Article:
This valley is just to the north of Missoula, Montana and the same valley that I caught my first grizzly bear in 30 plus years ago.
Ronan. Bear sightings are becoming more frquent in the Mission Valley.Fish and wildlife officials say that lingering snow in the higher elevation area is partly to blame, but the other part of the equation is food rewards from humans.
“Once the bears get a food reward and learn that people are a source of food, they’re always going to be around people and the end result, for these bears, is often pretty tragic, they’re going to die,” Grizzly Bear Recovery Coordinator Chris Servheen explained.
Servheen says last week there was a situation in Ronan, where home owners neglected to call Tribal Wildlife Management for two weeks while two teenage grizzlies rummaged through their garbage.
“It starts with one person not securing their foods and then we have this progression of behavior where the bears continue to do this, and it’s very difficult for us to retrain bears once they learn that people are a food source, they’re always going to remember that,” said Servheen.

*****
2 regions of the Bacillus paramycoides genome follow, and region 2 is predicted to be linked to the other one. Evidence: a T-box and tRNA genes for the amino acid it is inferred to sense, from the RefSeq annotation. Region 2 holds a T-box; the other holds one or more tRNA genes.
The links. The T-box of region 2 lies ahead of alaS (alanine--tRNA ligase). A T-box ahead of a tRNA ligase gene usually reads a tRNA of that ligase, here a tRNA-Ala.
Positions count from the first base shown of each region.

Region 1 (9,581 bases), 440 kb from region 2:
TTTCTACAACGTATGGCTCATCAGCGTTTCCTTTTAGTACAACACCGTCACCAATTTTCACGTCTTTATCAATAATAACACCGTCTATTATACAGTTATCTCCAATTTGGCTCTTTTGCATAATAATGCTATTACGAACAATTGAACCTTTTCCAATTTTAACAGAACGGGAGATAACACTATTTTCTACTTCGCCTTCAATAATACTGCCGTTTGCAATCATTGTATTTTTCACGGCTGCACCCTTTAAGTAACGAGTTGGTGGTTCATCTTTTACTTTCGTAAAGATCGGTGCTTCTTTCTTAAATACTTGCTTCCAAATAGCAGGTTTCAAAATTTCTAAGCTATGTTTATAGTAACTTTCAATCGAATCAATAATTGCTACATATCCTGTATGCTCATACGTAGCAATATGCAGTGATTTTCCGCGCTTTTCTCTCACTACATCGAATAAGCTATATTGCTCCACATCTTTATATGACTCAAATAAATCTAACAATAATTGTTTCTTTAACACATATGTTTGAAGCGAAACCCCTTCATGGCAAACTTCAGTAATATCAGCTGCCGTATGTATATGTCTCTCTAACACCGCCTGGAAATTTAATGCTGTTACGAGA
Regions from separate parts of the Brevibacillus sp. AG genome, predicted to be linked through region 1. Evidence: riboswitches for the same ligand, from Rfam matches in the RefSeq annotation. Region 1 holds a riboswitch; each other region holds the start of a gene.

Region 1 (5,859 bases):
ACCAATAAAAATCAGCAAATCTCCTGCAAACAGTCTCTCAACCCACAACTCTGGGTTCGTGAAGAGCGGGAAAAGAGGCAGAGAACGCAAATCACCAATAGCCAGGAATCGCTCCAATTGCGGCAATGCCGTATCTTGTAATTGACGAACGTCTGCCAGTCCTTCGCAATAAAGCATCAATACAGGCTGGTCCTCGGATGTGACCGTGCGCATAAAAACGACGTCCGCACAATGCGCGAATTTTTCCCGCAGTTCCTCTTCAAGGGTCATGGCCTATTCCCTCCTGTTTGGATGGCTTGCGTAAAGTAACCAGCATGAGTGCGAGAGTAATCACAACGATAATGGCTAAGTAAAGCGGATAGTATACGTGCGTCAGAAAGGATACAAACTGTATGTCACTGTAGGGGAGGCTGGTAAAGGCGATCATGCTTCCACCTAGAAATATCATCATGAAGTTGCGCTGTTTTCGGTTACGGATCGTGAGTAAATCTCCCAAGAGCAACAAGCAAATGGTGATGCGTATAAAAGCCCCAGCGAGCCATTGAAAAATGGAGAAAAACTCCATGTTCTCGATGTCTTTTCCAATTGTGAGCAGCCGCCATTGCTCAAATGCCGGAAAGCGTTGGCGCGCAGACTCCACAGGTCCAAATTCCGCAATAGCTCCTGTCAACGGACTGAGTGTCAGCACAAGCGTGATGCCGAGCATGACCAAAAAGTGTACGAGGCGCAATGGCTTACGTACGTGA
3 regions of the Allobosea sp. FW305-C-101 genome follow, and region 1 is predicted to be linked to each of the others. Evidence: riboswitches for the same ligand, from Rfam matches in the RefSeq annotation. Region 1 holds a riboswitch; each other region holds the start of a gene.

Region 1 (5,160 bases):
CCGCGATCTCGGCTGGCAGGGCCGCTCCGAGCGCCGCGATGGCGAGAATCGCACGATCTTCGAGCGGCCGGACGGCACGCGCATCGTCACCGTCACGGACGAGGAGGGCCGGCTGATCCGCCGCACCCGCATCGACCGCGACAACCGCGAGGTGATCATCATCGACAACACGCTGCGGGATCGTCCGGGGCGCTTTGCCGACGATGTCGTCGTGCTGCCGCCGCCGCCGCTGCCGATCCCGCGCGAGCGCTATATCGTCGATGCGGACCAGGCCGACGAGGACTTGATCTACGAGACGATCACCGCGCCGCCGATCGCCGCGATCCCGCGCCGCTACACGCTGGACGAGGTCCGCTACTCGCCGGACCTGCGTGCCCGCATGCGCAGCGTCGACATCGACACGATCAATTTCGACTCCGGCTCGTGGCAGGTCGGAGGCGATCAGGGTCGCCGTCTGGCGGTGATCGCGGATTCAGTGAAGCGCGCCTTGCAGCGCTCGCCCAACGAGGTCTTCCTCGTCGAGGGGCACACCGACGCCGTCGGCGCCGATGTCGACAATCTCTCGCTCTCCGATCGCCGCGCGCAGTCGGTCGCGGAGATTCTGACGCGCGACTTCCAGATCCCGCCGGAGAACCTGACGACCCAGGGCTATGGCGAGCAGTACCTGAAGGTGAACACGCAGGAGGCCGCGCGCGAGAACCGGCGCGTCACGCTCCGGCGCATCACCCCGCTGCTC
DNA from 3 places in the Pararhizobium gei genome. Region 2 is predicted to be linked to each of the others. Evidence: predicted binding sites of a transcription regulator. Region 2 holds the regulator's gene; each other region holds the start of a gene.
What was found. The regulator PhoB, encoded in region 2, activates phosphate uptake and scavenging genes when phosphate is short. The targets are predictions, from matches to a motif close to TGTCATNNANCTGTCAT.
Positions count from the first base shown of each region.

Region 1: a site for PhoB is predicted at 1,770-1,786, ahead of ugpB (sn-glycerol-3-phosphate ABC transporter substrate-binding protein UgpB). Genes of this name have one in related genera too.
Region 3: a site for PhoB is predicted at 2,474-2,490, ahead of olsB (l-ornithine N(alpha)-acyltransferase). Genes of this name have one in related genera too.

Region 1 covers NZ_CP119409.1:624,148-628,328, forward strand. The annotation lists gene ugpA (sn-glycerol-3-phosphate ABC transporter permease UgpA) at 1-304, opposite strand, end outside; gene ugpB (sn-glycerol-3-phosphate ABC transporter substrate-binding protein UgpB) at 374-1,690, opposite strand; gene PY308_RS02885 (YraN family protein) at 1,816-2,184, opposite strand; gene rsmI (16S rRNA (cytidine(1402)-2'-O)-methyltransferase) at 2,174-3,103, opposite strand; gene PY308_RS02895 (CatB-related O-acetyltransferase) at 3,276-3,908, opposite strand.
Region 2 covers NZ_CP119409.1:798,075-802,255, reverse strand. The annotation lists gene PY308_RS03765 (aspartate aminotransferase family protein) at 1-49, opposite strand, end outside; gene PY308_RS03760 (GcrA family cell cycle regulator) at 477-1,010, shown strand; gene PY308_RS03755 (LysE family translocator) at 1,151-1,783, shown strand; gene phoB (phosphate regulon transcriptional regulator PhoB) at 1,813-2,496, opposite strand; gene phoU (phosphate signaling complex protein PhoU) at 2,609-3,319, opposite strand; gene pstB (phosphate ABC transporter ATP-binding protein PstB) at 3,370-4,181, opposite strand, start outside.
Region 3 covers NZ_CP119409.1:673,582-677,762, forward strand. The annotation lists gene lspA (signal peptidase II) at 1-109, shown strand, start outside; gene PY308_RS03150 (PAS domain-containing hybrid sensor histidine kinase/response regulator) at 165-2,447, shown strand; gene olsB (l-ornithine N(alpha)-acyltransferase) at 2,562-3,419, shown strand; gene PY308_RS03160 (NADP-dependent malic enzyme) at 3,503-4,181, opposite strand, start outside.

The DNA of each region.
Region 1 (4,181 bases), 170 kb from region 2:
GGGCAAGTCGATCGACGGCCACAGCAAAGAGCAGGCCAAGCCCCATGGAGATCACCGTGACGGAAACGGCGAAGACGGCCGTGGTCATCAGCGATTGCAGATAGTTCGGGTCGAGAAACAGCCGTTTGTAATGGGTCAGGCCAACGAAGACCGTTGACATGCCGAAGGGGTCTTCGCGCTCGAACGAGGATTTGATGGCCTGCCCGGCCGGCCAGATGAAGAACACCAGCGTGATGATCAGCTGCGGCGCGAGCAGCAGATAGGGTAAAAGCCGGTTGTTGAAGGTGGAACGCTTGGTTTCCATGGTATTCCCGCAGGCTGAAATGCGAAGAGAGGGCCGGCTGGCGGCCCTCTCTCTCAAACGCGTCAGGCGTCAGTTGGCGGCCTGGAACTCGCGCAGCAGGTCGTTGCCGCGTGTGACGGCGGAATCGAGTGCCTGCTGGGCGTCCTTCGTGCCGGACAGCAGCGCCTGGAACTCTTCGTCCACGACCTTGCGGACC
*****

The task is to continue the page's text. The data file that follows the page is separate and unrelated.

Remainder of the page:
Once the people did call, all wildlife officials could do was to set up traps in the areas. Then if the bears are trapped, officials must decide if they can be relocated without being someone else’s “problem,” or if they need to be put down.
“We’ll talk together about what they’ve done, and what their body condition is like, how old they are, and make a decision on whether we can relocate them in wild one more time, or we have to put them in a zoo, and the end result is people are killing bears by not doing the right thing,” Servheen explained.
Wildlife officials are still trying to locate the teenage grizzlies which are no longer afraid of humans. Servheen says residents should contact Tribal Wildlife Management immediately if they do see bears in their yards.
Tribal Wildlife Management is holding an electric fence seminar this Wednesday from 5 p.m. to 8 p.m. at the Mountain West Cenex in Ronan where they’ll show property owners how to protect their land and animals from bears in the area.